NC RfG and DCC - astonishing divergences in derogation procedures
Tuesday, 30 April 2013 09:19

 

It is probable that legislative efforts to elaborate on the two fundamental Internal Electricity Market network codes:

1) Network Code for Requirements for Grid Connection Applicable to all Generators (NC RfG), and

2) Network Code on Demand Connection (DCC)

will effect in the coming months in the adoption of regulations with European-wide binding force.

It merits noticing that both network codes impose sometimes strict technical and legal requirements on, respectively, Power Generating Modules and Demand Facilities.

 

 

ENTSO‐E Network Code on Demand Connection draft of 21 December 2012 (DCC)

 

ARTICLE 56
AMENDMENT OF CONTRACTS AND GENERAL TERMS AND CONDITIONS

All relevant clauses in contracts and/or relevant clauses in general terms and conditions relating to the Network connection of New Demand Facilities or a New Distribution Network Connection shall be amended to achieve compliance with the requirements of this Network Code.

The relevant clauses shall be amended within three years after the entry into force of this Network Code.

This requirement for amendment shall apply regardless of whether the relevant contracts or general terms and conditions provide for such an amendment.

 

ARTICLE 57 ENTRY INTO FORCE

This Network Code shall enter into force on the twentieth day following that of its publication in the Official Journal of the European Union.

With the exception of Article 7, which shall apply thirty months after the entry into force, all provisions of this Network Code shall apply as from the day of expiration of a 3 year period following its publication.

This Network Code shall be binding in its entirety and directly applicable in all Member States.

 

Those unable to meet these obligations are granted the possibility, under special procedure, to apply for derogation.

 

It appears, however, that the communication between the ENTSO-E task forces assigned with the relevant works has to some extent failed, since certain important aspects - generally similarly regulated in both network codes - diverge significantly and there seems to be no visible motivation to justify discrepancies in this regard.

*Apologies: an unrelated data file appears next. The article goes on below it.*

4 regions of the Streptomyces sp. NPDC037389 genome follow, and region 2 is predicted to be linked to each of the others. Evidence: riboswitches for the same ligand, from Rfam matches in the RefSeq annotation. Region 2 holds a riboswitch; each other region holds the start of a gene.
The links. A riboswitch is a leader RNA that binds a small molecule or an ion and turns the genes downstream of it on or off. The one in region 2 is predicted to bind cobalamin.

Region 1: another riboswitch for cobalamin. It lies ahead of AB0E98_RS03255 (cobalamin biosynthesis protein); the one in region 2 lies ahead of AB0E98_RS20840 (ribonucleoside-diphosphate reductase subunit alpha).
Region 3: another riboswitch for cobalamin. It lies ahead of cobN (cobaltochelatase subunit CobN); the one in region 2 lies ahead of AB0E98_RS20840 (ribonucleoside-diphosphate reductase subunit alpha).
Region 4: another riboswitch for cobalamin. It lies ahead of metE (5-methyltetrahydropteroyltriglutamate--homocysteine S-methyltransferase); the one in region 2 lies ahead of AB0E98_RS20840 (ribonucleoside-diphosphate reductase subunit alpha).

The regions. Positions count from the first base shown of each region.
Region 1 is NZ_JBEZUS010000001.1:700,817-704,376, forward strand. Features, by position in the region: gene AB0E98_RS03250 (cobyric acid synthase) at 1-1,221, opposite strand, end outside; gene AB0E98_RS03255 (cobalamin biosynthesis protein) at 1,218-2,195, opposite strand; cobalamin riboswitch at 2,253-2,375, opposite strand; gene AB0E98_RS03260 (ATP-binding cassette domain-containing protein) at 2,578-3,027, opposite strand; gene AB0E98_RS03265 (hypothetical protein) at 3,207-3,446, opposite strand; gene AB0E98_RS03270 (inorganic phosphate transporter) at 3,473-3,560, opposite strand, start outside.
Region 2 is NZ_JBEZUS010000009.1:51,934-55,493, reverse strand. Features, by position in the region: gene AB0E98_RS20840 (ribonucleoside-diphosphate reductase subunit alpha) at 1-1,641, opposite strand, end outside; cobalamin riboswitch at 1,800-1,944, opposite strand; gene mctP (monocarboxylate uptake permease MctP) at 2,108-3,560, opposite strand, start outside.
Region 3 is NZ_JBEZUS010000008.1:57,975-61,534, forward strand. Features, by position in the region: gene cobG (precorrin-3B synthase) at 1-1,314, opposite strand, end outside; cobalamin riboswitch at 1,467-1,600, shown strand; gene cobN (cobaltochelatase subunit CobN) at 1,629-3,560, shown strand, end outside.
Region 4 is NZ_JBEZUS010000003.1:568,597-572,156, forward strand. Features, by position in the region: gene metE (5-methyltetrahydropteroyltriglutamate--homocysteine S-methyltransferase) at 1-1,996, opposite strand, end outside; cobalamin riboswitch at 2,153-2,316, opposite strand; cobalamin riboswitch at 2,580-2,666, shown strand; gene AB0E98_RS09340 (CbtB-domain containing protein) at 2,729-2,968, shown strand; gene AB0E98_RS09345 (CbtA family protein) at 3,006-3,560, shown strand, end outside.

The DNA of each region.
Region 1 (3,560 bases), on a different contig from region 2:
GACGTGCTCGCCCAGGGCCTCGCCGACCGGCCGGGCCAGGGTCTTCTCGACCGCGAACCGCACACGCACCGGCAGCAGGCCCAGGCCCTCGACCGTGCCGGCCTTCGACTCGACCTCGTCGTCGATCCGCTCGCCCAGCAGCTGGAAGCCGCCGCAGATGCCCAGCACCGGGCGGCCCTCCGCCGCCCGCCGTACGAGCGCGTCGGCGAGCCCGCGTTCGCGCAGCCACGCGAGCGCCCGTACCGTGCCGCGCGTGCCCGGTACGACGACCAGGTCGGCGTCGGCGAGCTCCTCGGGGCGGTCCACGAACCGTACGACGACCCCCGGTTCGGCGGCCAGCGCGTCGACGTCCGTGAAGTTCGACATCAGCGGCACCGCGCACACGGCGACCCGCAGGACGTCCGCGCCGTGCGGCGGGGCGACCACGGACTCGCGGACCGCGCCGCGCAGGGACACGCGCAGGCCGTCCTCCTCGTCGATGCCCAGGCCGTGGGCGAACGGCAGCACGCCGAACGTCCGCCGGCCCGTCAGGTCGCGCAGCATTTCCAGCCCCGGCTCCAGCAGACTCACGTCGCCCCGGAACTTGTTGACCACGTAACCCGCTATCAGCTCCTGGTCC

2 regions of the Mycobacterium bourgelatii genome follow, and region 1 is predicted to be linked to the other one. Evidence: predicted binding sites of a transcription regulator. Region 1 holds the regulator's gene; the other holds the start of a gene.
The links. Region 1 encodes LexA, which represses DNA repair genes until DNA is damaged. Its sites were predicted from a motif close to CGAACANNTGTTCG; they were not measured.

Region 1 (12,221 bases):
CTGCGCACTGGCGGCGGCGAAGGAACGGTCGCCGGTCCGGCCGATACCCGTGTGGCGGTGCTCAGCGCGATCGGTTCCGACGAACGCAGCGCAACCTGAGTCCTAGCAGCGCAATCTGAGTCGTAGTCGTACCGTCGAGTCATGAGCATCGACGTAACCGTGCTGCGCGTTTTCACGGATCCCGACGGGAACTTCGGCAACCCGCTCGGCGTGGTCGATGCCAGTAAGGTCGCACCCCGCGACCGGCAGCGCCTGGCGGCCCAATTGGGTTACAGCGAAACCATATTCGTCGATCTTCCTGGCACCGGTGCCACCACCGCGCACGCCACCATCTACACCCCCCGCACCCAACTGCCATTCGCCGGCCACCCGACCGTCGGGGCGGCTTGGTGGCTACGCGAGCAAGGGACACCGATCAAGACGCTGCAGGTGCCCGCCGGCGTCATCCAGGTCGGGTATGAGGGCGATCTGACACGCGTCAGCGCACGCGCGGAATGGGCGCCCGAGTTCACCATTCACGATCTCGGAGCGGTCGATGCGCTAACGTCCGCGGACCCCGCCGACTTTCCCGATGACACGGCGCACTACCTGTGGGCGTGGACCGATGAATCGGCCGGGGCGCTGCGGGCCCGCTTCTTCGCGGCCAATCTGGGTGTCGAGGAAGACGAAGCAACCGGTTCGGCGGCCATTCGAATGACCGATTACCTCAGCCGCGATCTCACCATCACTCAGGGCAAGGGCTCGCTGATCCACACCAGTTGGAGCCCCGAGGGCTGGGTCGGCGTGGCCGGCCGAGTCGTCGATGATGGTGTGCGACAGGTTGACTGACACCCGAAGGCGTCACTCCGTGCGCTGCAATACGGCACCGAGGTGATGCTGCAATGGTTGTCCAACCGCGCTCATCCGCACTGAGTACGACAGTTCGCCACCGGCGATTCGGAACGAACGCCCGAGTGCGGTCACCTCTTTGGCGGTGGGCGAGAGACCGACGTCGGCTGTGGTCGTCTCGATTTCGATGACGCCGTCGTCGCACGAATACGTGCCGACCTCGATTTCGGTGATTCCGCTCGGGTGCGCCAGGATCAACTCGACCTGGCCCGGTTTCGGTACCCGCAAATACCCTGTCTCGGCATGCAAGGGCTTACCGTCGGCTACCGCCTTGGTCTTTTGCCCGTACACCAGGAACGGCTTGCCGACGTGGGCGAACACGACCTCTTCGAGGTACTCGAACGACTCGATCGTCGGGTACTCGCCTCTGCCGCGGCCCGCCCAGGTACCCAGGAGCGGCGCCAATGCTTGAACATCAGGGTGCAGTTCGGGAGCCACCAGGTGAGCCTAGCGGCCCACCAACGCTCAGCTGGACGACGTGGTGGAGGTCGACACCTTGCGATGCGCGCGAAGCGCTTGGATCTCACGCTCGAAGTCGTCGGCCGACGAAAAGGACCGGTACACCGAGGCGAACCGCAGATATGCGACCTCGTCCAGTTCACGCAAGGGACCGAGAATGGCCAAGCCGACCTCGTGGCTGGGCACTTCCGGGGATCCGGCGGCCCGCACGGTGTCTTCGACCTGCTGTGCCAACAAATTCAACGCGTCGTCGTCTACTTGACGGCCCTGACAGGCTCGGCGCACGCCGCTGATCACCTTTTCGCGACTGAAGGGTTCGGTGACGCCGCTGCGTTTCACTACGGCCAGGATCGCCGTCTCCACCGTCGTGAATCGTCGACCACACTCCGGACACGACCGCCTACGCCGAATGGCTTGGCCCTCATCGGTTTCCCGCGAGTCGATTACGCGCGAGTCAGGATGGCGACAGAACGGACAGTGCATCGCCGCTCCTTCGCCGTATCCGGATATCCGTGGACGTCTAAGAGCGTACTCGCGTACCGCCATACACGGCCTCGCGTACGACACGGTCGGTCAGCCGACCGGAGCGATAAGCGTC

Vivid example of the above assertion is Article 54 of the DCC. This provision stipulates that:

1. An Existing Demand Facility or Existing Distribution Network Connection, deemed significant in accordance with the procedure set forth in Article 36, which is not compliant with at least a requirement of the Network Code, shall apply for a Derogation from these requirements in accordance with Article 52, within twelve months from the date the requirement, with which it is not compliant, becomes applicable.
2. If one month before the expiry of the twelve‐month period set in paragraph 1, no application for Derogation has been received, the Relevant Network Operator shall, by formal notice, require the non‐compliant Existing Demand Facility or Existing Distribution Network Connection, to either conform with the requirement, or to apply for a Derogation.

 

ENTSO-E draft Network Code for Requirements for Grid Connection Applicable to all Generators8 March 2013 (NC RfG)

 

Article 62

AMENDMENT OF CONTRACTS AND GENERAL TERMS AND CONDITIONS

All relevant clauses in contracts and/or relevant clauses in general terms and conditions relating to the grid connection of New Power Generating Modules shall be amended to achieve compliance with the requirements of this Network Code. The relevant clauses shall be amended within three years after the entry into force of this Network Code. This requirement for amendment shall apply regardless of whether the relevant contracts or general terms and conditions provide for such an amendment.

 

Article 63

ENTRY INTO FORCE

This Network Code shall enter into force on the twentieth day following that of its publication in the Official Journal of the European Union.